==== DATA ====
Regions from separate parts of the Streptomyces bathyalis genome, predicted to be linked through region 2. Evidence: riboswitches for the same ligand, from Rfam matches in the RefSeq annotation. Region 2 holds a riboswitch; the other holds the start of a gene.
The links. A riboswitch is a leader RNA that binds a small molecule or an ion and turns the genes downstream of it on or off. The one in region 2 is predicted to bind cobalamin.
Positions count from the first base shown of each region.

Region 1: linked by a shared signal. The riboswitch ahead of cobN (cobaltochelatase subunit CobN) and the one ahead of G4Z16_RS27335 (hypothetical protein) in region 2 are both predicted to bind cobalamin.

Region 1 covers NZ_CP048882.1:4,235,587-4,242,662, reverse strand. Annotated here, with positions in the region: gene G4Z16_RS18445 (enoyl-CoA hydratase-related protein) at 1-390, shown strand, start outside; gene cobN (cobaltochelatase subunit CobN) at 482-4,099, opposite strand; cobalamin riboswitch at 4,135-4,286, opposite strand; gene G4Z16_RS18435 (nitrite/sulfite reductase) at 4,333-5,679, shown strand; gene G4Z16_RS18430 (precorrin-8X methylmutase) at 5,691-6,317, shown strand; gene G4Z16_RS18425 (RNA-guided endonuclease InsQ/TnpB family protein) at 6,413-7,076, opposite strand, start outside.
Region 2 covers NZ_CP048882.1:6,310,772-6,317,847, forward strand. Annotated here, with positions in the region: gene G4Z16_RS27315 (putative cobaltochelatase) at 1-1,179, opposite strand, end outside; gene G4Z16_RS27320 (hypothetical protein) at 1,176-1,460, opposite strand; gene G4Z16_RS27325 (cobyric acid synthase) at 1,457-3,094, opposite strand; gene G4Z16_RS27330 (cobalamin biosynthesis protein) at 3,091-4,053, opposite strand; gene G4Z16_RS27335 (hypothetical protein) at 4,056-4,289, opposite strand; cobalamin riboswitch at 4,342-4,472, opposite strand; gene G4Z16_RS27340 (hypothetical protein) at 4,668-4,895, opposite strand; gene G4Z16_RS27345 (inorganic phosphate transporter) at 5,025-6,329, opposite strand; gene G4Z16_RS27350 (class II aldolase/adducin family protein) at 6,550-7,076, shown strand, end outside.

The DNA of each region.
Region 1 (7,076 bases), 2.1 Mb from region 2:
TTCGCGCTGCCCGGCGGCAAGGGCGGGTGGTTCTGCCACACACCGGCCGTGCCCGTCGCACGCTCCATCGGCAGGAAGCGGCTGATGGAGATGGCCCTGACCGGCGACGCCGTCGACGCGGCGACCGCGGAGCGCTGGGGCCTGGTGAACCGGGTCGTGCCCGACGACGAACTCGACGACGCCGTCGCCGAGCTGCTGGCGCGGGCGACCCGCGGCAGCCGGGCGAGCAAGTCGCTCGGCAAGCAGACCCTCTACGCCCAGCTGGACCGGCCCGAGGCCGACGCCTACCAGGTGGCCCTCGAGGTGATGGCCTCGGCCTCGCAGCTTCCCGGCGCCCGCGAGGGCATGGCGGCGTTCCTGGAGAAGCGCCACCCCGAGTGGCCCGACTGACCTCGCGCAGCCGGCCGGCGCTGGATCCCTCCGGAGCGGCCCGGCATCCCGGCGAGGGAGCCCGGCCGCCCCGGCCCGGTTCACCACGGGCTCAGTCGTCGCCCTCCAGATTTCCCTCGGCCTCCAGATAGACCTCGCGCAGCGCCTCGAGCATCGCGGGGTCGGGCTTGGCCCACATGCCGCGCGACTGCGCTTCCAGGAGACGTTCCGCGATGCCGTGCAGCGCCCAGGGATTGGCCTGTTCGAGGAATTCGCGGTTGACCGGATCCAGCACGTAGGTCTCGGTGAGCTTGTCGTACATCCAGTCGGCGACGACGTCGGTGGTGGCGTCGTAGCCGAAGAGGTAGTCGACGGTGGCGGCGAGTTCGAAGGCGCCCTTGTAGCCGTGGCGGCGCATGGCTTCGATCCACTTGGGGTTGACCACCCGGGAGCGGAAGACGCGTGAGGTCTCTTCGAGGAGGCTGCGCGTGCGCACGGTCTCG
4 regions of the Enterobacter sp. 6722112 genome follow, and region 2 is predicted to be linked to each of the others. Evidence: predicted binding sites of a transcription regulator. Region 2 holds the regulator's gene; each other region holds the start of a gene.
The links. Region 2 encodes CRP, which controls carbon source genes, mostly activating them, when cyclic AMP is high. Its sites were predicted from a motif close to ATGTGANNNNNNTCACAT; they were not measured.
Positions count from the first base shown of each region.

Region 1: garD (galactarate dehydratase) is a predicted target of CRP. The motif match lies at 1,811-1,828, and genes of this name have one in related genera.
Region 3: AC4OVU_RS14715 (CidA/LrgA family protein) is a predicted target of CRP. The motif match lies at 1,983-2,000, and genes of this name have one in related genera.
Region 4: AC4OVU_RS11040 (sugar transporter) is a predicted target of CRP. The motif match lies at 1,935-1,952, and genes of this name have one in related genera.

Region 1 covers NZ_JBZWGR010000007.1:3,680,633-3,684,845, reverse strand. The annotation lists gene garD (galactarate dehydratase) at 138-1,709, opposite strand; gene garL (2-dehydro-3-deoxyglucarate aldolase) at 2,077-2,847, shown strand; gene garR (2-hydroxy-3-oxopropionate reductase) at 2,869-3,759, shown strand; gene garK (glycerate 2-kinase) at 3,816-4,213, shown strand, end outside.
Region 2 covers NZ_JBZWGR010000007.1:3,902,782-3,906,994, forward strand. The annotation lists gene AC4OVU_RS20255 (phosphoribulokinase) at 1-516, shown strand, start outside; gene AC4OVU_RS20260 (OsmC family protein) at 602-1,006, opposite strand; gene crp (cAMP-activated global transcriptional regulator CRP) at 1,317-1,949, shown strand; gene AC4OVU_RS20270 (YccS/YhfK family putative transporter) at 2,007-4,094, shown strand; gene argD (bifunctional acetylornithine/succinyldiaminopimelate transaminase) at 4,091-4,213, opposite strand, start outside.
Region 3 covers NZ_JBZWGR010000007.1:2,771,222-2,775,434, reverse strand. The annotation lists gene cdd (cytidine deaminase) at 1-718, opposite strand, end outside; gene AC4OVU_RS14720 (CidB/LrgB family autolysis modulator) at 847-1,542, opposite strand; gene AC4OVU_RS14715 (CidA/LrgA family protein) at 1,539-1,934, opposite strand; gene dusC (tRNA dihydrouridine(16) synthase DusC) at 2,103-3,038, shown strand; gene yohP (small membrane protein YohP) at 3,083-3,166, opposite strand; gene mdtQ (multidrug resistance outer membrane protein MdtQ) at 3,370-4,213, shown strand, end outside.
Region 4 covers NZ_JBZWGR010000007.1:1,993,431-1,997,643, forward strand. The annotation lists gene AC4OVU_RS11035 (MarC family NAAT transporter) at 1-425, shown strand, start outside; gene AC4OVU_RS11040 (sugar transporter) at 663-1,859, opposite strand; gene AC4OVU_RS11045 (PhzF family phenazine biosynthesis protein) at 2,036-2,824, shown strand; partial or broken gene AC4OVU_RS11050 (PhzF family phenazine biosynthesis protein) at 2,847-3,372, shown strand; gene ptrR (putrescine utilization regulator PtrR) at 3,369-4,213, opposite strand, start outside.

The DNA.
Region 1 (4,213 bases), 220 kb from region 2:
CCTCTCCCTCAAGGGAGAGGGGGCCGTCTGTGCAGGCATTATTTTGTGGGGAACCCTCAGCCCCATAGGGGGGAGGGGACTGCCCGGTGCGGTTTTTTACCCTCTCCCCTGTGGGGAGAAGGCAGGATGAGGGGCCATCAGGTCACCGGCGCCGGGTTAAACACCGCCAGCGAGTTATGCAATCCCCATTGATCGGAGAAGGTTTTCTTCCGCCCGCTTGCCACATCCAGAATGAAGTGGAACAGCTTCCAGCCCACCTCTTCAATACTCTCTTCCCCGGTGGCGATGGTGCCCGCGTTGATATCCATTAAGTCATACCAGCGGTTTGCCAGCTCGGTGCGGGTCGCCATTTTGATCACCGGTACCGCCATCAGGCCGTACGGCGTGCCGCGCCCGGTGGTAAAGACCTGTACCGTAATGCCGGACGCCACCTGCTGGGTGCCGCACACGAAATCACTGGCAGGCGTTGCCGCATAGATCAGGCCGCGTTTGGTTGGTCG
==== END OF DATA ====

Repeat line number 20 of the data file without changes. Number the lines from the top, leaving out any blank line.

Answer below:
The DNA.